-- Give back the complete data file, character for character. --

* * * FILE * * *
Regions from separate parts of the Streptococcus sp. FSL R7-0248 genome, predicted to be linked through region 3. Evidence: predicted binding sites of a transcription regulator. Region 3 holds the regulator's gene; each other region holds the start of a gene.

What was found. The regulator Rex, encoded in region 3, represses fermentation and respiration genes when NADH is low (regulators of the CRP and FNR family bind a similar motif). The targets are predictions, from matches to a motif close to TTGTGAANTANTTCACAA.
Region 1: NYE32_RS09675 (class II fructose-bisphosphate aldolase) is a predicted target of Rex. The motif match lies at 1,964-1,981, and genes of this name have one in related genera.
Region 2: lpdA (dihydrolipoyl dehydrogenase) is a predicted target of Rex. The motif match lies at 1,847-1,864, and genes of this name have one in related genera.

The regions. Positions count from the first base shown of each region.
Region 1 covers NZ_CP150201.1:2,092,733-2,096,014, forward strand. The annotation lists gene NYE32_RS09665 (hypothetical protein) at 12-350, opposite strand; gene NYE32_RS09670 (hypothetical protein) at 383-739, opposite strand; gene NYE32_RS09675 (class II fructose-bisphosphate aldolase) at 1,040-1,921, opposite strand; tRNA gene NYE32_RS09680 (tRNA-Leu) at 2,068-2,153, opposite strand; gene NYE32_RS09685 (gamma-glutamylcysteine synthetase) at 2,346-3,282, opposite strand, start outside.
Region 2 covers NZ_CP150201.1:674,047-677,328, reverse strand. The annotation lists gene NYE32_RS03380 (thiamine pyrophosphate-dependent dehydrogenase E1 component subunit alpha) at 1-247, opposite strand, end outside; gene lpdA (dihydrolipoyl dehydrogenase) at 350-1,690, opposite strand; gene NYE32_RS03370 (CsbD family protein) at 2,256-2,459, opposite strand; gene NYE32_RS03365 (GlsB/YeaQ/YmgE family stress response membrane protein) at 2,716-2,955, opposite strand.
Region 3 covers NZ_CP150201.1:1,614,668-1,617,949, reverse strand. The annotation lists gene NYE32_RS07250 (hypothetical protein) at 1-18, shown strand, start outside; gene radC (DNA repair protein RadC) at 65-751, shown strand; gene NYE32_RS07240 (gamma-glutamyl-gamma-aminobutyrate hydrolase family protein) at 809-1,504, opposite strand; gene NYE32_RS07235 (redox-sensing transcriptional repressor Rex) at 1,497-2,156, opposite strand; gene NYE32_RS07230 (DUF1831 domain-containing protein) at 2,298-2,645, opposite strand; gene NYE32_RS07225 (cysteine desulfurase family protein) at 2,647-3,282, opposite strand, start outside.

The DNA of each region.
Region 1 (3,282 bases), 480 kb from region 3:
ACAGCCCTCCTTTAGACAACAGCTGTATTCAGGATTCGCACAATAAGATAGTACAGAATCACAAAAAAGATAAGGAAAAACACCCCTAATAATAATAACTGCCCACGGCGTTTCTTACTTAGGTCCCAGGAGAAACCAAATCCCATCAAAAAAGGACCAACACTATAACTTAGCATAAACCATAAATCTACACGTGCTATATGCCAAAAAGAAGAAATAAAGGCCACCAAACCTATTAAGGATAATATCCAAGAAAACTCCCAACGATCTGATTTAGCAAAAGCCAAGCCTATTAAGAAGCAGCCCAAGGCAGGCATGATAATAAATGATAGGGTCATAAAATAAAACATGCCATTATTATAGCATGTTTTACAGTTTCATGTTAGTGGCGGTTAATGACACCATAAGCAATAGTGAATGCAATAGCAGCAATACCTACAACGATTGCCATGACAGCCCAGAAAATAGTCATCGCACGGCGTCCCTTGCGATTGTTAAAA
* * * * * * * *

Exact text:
Regions from separate parts of the Streptococcus sp. FSL R7-0248 genome, predicted to be linked through region 3. Evidence: predicted binding sites of a transcription regulator. Region 3 holds the regulator's gene; each other region holds the start of a gene.

What was found. The regulator Rex, encoded in region 3, represses fermentation and respiration genes when NADH is low (regulators of the CRP and FNR family bind a similar motif). The targets are predictions, from matches to a motif close to TTGTGAANTANTTCACAA.
Region 1: NYE32_RS09675 (class II fructose-bisphosphate aldolase) is a predicted target of Rex. The motif match lies at 1,964-1,981, and genes of this name have one in related genera.
Region 2: lpdA (dihydrolipoyl dehydrogenase) is a predicted target of Rex. The motif match lies at 1,847-1,864, and genes of this name have one in related genera.

The regions. Positions count from the first base shown of each region.
Region 1 covers NZ_CP150201.1:2,092,733-2,096,014, forward strand. The annotation lists gene NYE32_RS09665 (hypothetical protein) at 12-350, opposite strand; gene NYE32_RS09670 (hypothetical protein) at 383-739, opposite strand; gene NYE32_RS09675 (class II fructose-bisphosphate aldolase) at 1,040-1,921, opposite strand; tRNA gene NYE32_RS09680 (tRNA-Leu) at 2,068-2,153, opposite strand; gene NYE32_RS09685 (gamma-glutamylcysteine synthetase) at 2,346-3,282, opposite strand, start outside.
Region 2 covers NZ_CP150201.1:674,047-677,328, reverse strand. The annotation lists gene NYE32_RS03380 (thiamine pyrophosphate-dependent dehydrogenase E1 component subunit alpha) at 1-247, opposite strand, end outside; gene lpdA (dihydrolipoyl dehydrogenase) at 350-1,690, opposite strand; gene NYE32_RS03370 (CsbD family protein) at 2,256-2,459, opposite strand; gene NYE32_RS03365 (GlsB/YeaQ/YmgE family stress response membrane protein) at 2,716-2,955, opposite strand.
Region 3 covers NZ_CP150201.1:1,614,668-1,617,949, reverse strand. The annotation lists gene NYE32_RS07250 (hypothetical protein) at 1-18, shown strand, start outside; gene radC (DNA repair protein RadC) at 65-751, shown strand; gene NYE32_RS07240 (gamma-glutamyl-gamma-aminobutyrate hydrolase family protein) at 809-1,504, opposite strand; gene NYE32_RS07235 (redox-sensing transcriptional repressor Rex) at 1,497-2,156, opposite strand; gene NYE32_RS07230 (DUF1831 domain-containing protein) at 2,298-2,645, opposite strand; gene NYE32_RS07225 (cysteine desulfurase family protein) at 2,647-3,282, opposite strand, start outside.

The DNA of each region.
Region 1 (3,282 bases), 480 kb from region 3:
ACAGCCCTCCTTTAGACAACAGCTGTATTCAGGATTCGCACAATAAGATAGTACAGAATCACAAAAAAGATAAGGAAAAACACCCCTAATAATAATAACTGCCCACGGCGTTTCTTACTTAGGTCCCAGGAGAAACCAAATCCCATCAAAAAAGGACCAACACTATAACTTAGCATAAACCATAAATCTACACGTGCTATATGCCAAAAAGAAGAAATAAAGGCCACCAAACCTATTAAGGATAATATCCAAGAAAACTCCCAACGATCTGATTTAGCAAAAGCCAAGCCTATTAAGAAGCAGCCCAAGGCAGGCATGATAATAAATGATAGGGTCATAAAATAAAACATGCCATTATTATAGCATGTTTTACAGTTTCATGTTAGTGGCGGTTAATGACACCATAAGCAATAGTGAATGCAATAGCAGCAATACCTACAACGATTGCCATGACAGCCCAGAAAATAGTCATCGCACGGCGTCCCTTGCGATTGTTAAAA